Earlier this year, the Chinese refused to allow the first of those enormous bulk carriers to dock at its ports. The Vale Brasil, touted on the company website, had to be rerouted to Italy instead.
The ship, the world’s largest bulk carrier with a capacity of 400,000 tons, is only the first of 19 the company pledged to buy, including a total of seven from a shipyard in Korea for $748 million and 12 from China for $1.6 billion.
Vale is now in talks with other shipping companies, including China’s state owned COSCO Group (CICOY), to sell or lease the fleet.
“We don’t want to be a major freight operator or make money out of our shipping business,” Vale’s global marketing director Pedro Gutemberg told Reuters. “We just want to make sure that our freight cost doesn’t shoot up. So any person that wants to partner with us is very welcome.”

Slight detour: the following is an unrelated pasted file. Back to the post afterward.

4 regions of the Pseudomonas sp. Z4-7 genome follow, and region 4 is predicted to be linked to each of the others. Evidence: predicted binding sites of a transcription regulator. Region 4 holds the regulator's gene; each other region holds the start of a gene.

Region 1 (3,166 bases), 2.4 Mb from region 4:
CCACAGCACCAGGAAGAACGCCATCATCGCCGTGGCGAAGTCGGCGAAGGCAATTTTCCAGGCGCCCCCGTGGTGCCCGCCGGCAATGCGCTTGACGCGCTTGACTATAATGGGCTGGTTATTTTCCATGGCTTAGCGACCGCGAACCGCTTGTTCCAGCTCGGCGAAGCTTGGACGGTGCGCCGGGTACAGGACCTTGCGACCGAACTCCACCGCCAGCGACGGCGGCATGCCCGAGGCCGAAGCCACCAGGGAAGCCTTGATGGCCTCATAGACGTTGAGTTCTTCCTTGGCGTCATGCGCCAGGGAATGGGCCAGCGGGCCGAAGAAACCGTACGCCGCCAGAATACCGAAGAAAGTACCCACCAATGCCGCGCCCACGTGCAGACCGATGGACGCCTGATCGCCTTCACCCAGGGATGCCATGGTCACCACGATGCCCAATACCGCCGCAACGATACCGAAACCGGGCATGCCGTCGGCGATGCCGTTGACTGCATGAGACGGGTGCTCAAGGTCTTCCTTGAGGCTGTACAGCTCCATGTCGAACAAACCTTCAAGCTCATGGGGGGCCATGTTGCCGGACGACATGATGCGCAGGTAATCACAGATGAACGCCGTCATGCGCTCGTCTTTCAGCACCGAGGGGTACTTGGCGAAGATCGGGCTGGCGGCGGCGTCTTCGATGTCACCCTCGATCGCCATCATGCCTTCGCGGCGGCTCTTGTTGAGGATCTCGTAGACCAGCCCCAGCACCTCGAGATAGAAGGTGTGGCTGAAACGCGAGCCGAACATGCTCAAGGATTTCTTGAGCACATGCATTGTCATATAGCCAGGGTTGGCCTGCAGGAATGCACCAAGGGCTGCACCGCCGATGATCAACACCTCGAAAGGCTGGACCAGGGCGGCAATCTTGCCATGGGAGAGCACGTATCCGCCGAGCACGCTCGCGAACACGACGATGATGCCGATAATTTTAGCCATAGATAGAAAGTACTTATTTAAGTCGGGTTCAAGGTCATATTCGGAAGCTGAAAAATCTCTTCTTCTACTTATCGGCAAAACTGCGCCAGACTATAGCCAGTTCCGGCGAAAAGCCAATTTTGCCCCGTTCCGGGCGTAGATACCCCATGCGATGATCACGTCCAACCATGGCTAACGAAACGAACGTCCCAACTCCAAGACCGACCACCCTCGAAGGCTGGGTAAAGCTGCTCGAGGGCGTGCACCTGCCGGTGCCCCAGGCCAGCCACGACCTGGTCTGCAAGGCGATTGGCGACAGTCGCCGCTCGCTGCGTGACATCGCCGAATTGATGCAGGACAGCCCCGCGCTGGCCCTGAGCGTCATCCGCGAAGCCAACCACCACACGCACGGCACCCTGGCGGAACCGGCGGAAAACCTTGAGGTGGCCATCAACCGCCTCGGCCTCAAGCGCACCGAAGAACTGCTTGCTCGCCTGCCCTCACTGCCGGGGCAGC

COSCO is struggling as the economic downturn has slashed rental rates for ships to about $25,000 a day, down anywhere from 50% to 75% from the peak three years ago.
“Our counterparts should hope for the best for us because right now we are in the restructuring process of our bulk carriers,” a COSCO official, who wished not to be named because he was not authorized to speak to the media on the subject, told Reuters.
“In maybe one or two years, China COSCO will be stronger, more efficient and a much more reliable friend to cooperate with. All the outside parties should see this issue in this way.”
The company’s shares are down more than 50% so far this year.